The a/c system is a sealed unit so if all is well will not lose refrigerant unless the parts used leak.
Havn't heared of 'ozmosis'.
You can top up a system as long as it has some charge in it and you purge the charging lines through charging to the sight glass if the car has one, or untill the suction pipe entering the compressor comes back cold with the engine revs at about 2500rpm, however this is not ideal but it does happen, believe me.
I believe a 2 year prison sentance is the maximum for an engineer venting refrigerant, at least thats what I heared. Could be wrong on that one.
I stated that the amount of refrigerant a car requires would cost a refrigeration engineer about ?5 ie. from the dumpy bottle of about 7-10kg. I didn't refer to sachet's.
Are you an engineer yourself or have you been reading a service manual.
Maybe the equipment used is of inferior quality to the rest of the trade so the dealers expect leaks, don't let them blind you with science, vehicle a/c is quite basic.
[8-|] interesting topic, well for me anyway..
Not knowing what osmosis is clearly shows you dont fully understand what your talking about, osmosis is specific to fluids. ie. for cars - water through the rubber flexihoses (which does happen) wheras the prosess is known as diffusion in more general terms, heres the definitions below, both the same thing but osmosis is specific to fluid and diffusion covers all types of particles.
expect up to 10% diffusion loss
per year for systems running R134a, thats the manufacturors
not the dealers.
: Diffusion of fluid through a semipermeable membrane from a solution with a low solute concentration to a solution with a higher solute concentration until there is an equal concentration of fluid on both sides of the membrane.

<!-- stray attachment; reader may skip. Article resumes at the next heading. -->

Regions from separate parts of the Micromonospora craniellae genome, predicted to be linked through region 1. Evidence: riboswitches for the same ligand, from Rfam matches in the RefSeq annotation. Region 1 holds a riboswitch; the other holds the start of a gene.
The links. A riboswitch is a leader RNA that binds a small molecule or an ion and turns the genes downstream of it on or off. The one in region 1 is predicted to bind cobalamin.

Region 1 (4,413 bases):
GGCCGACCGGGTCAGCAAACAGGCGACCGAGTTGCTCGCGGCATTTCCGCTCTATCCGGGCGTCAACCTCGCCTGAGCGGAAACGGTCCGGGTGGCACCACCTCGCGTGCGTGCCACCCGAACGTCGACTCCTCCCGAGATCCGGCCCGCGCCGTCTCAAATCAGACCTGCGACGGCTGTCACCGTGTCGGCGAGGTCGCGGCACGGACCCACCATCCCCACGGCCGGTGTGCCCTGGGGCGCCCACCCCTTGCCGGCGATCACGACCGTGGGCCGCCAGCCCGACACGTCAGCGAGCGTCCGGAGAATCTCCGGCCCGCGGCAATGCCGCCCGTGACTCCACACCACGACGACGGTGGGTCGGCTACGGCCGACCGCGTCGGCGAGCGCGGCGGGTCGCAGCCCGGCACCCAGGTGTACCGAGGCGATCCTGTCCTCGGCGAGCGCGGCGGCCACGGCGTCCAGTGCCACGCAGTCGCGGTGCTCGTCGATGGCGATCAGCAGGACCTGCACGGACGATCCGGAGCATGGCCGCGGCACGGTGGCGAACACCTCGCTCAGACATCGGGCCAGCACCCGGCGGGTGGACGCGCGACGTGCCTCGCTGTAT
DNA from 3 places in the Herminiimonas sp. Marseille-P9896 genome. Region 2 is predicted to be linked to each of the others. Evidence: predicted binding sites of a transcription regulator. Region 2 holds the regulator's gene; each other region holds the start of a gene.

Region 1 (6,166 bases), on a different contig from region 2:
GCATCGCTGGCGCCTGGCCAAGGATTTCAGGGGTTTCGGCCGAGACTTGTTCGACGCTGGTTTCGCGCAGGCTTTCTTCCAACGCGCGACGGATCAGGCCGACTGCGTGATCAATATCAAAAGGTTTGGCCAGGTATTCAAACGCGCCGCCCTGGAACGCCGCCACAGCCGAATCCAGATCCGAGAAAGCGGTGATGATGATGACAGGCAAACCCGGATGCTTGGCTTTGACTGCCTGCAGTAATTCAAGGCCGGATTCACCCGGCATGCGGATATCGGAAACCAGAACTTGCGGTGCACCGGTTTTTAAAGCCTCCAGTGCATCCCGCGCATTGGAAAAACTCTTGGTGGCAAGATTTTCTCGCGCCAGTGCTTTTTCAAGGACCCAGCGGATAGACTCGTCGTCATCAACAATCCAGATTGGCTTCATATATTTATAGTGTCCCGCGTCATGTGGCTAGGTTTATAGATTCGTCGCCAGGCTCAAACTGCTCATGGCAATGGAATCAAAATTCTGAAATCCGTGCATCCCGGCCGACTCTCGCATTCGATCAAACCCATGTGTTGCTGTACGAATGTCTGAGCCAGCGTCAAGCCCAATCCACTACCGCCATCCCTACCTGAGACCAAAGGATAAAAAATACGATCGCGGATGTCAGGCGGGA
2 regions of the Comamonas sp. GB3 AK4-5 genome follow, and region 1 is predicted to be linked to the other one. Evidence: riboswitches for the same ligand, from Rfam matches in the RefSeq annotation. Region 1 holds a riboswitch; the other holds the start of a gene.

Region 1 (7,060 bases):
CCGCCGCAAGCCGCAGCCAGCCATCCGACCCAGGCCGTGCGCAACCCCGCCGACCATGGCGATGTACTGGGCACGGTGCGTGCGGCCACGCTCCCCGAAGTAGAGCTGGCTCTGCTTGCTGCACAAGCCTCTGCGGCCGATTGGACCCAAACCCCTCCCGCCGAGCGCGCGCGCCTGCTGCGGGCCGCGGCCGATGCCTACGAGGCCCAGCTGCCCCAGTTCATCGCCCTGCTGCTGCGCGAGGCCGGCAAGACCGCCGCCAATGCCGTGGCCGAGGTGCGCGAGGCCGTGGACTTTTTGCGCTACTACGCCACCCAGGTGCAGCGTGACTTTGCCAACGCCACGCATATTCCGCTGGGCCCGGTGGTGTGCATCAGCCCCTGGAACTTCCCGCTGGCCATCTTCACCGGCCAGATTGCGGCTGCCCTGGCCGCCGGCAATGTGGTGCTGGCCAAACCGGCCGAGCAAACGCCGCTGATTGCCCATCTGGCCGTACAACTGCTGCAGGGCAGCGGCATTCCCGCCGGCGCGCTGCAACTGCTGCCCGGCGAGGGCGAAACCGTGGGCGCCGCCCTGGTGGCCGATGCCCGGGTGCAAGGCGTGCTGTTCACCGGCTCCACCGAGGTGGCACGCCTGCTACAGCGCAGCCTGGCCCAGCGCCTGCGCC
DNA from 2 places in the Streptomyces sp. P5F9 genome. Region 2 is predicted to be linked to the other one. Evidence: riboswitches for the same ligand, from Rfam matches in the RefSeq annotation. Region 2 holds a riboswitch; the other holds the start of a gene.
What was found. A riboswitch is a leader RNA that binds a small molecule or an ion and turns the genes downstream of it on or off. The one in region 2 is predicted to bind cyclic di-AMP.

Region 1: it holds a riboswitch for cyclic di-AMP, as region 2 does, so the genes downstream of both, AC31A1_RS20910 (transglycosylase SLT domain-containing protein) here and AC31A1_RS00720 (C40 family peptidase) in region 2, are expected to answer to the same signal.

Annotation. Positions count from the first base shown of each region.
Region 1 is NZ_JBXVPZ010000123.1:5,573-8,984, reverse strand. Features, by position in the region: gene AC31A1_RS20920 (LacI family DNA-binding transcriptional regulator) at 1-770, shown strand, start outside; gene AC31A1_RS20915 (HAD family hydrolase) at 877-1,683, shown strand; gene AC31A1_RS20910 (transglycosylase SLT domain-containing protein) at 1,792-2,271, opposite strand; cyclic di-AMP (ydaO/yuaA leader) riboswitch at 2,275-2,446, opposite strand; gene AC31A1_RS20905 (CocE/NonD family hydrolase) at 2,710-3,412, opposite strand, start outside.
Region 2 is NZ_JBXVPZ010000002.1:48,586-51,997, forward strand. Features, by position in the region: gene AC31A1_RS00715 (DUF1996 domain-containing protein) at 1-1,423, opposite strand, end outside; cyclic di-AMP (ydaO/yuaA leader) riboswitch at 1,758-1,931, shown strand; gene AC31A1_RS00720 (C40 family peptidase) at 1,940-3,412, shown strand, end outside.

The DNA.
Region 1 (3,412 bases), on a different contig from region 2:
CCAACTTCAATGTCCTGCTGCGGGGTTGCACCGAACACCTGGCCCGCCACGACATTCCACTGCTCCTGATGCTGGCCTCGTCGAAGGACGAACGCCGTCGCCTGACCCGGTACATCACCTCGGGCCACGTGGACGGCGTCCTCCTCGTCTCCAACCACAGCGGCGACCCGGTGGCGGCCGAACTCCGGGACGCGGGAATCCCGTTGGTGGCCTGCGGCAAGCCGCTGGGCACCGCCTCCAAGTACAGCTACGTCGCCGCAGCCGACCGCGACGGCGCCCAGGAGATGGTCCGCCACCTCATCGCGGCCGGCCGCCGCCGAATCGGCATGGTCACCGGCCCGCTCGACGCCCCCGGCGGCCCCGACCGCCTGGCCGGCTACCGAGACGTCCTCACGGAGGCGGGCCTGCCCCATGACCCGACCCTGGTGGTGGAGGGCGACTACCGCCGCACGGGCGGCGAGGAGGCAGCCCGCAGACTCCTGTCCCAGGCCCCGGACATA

: the process whereby particles of liquids, gases, or solids intermingle as the result of their spontaneous movement caused by thermal agitation and in dissolved substances move from a region of higher to one of lower concentration .
Not that I want to sound derogitary but kwick fit fitters are tyre & exhaust engineers
, so I wouldnt put any more faith in a refrigeration engineer,
like you say its quite a basic system.
I hope Im thought of as helpful on here, whether or not Im an engineer or have read a service manual. I might even write sevice manuals, who knows, but my facts are always correct before I put them up for anyone to read.
Basically you dont know the full facts on aircon.
Just found this - http://www.airconditioningforcars.co.uk/
not the best but it goes on about molecule size affecting the long term loss or 'diffusion' and it mentions hygroscopic oil, which I spelt hydrocopic doh!
My spelling never was good.